I just can't ignore this one. It's too egregious - and from a journalist at the gold-standard New York Times!

Here it is, from a NYTimes blog at http://opinionator.blogs.nytimes.com/2013/02/26/dependents-of-the-state/:

Just about every aspect of America’s economic and legal infrastructure — the laissez-faire governance of the markets; a convoluted tax structure that has hedge fund managers paying less than their office cleaners; the promise of state intervention when banks go belly-up; the legal protections afforded to corporations as if they were people; the enormous subsidies given to corporations (in total, about 50 percent more than social services spending); electoral funding practices that allow the wealthy to buy influence in government — allows the rich to stay rich and get richer.

Did you see it? Did you catch that??? 50% more than social services spending!

Shall we? The brave journalist, to be commended for courage here, has a link for specifically that 50 percent statement, and here it is: http://www.cato.org/publications/policy-analysis/corporate-welfare-federal-budget

Well, there's that! The Cato Institute, that bastion of Friedmanesque Reaganomics, neo-con scourge of all that is bloated and entitled Keynesian! Need we look farther than this? Well, sorry...we do. The source of a citation is not the citation - and I wish more people would remember this, and not just at news outlets but in academe too where the practitioners of the cited research paper can kill good research with a well-placed accusation of "doesn't know the litereature."

Let's follow the citation. It's a nice and well-written four paragraph position piece that is the obvious cover page to a lengthy study on the costs of corporate welfare. There is a single number mentioned: that corporate welfare has a price tag of around $100 billion a year. Sounds horrible, yes? Look at what is not said here though. The author of the Cato four paragraphs does not make a claim that corporate welfare costs 50% more than social services spending.

We can approach this three ways. Let's do all of them. First, what is $100 billion? I like to think of these things in terms of Trident submarines, using roughly 1990 dollars, which was the last time I priced a Trident submarine - not an illogical pursuit for someone who grew up in the town where Trident subs were built and who worked in the shipyard there at one point. A trident sub costs about $2 billion dollars from budget allocation to commissioning. So in Trident submarine units, $100 billion is 50 trident submarines. If we bought 50 trident submarines every year, the entire of economy of southern New England would go from the current blight to prosperity overnight! Oh fling me in that briar patch!

So, let us look at just Medicare. Referring to https://www.cms.gov/Research-Statistics-Data-and-Systems/Statistics-Trends-and-Reports/ReportsTrustFunds/downloads/tr2010.pdf, specifically Table II.F1, we find that projected expenditures for Medicare Parts B and D ONLY (no Part A at all) for the year 2013 are $327.6 billion dollars - or 163.8 Trident submarine units.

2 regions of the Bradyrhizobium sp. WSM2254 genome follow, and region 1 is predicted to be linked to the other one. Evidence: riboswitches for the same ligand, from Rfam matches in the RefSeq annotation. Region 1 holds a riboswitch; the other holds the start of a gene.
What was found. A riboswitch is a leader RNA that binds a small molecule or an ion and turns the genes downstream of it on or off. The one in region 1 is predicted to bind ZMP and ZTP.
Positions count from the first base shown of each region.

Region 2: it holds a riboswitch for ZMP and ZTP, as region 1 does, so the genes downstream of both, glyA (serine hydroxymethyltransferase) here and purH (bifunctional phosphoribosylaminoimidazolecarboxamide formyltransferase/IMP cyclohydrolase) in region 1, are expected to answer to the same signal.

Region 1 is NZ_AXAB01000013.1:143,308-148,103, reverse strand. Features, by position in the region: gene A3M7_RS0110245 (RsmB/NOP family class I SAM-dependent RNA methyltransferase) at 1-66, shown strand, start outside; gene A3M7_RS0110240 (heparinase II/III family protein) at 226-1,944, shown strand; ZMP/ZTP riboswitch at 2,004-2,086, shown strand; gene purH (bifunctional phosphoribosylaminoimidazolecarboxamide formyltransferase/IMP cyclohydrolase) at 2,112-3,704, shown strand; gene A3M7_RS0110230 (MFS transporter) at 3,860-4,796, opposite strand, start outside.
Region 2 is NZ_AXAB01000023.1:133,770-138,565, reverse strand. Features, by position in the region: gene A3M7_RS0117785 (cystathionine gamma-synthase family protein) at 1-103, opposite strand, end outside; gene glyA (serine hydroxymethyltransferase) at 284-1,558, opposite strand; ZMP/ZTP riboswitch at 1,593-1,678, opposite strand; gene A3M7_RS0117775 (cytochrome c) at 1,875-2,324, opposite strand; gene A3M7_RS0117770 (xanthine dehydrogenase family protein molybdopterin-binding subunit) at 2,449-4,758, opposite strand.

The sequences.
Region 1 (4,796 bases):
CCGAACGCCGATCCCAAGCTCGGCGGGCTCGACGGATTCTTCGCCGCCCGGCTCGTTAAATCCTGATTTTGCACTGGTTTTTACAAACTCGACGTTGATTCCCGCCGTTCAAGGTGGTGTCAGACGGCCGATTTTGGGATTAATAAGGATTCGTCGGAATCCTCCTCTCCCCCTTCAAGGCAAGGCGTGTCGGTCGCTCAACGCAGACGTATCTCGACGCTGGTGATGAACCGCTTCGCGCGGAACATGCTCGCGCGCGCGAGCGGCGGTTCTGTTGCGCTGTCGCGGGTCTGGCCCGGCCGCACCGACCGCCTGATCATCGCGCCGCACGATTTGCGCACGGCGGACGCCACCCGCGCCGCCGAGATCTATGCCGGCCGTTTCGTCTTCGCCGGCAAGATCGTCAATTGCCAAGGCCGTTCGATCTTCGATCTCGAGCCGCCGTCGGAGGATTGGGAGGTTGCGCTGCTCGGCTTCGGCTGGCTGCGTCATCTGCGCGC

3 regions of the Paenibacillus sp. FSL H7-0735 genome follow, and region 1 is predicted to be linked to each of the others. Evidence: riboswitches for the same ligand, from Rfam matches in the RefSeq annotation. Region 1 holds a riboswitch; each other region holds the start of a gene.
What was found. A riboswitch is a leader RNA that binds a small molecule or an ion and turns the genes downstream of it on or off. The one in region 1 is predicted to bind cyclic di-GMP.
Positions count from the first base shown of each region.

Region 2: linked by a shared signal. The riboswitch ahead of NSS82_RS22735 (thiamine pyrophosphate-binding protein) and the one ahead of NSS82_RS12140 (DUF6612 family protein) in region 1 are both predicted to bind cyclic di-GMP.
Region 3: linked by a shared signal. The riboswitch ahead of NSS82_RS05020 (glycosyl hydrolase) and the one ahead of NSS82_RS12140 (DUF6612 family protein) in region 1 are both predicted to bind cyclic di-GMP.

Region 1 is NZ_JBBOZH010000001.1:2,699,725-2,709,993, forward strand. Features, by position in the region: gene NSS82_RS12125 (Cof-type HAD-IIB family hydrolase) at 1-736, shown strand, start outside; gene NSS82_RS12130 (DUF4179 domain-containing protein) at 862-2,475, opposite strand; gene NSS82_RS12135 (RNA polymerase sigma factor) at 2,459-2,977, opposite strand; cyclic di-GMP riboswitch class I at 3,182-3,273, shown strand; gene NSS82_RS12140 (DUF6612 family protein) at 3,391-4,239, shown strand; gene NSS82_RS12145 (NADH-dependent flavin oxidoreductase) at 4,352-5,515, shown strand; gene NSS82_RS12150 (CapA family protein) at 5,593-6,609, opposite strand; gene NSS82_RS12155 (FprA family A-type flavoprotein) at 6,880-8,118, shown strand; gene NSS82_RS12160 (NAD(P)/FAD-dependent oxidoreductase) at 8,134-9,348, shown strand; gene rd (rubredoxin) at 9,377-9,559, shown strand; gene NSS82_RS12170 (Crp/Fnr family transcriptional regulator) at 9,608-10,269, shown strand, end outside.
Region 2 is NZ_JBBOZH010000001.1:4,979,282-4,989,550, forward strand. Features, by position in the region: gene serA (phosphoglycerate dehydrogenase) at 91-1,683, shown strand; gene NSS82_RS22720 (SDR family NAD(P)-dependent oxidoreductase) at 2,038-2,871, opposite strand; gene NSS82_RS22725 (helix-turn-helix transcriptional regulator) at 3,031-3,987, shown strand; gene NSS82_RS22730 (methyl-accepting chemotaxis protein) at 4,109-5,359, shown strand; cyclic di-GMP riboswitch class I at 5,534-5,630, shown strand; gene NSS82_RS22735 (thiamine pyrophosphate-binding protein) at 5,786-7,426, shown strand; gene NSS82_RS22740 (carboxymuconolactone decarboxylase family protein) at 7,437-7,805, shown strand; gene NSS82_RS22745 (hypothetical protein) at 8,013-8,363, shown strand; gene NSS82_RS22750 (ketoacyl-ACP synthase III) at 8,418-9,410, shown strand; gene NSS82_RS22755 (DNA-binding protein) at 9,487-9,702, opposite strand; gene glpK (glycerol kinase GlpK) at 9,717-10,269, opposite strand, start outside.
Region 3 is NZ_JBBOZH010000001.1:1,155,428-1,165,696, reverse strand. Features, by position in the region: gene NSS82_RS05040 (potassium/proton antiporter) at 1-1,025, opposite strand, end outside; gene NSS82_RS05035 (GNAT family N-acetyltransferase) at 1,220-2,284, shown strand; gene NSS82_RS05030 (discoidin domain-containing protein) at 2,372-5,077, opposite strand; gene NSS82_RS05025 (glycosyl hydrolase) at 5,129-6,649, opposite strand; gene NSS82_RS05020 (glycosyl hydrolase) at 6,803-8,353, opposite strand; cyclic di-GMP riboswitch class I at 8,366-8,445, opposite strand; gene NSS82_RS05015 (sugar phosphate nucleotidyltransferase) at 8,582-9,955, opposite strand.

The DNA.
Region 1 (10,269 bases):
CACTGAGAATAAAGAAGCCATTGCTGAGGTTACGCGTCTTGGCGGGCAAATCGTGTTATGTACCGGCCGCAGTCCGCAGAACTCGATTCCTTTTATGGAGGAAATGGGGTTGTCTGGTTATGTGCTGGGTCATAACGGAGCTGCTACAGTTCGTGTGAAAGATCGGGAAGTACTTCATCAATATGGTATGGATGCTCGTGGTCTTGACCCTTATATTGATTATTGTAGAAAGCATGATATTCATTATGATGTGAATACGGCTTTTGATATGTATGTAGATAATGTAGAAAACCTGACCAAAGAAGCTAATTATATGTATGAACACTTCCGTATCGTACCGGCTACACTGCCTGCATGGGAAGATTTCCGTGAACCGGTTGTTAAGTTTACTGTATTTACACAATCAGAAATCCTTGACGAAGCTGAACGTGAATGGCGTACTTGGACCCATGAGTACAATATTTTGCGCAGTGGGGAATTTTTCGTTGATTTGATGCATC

I think my point makes itself. Even a fraction of our yearly social services spending exceeds that $100 billion - or 50 Trident submarine units.

Now, let us approach the problem in the second way. Where did this 50% number come from? From the Cato Institute report for which the four paragraphs were the obvious cover piece and lure? I don't know. I didn't take the time to investigate. That's not the point. The point is that the journalist who bothered to make a citation for the "50% more than social services spending" used a citation that didn't support the numbers actually cited. If the Cato Institute report was the real source, then that should have been cited instead. If I were still grading undergraduate essays at UC Davis, where I did nasty things like check citations, using bad referencing style would be worth a half to a whole grade down all by itself.

Correct citation is important. Without it, the value of the news media secondary sources upon which society depends can be completely undermined - though that's just my personal opinion, mind you.

The last approach to looking at this statement on corporate welfare: perhaps the journalist meant something different by "social services spending" than what I have chosen to interpret. This is easily answered with another quibble I would have delivered to those poor undergrads whose misadventures in writing I was once privileged to grade: when definitions matter or vary from common assumptions, define your terms! 'Nuff said.

On the flip side, a corporate welfare price tag of 50 Trident submarine units is a lot of money, says this practiced observer of the effects of defense contract cut-backs on a local economy. Of please fling some of that as contracts to the shipyard in the town where I grew up. My hometown could use the boost!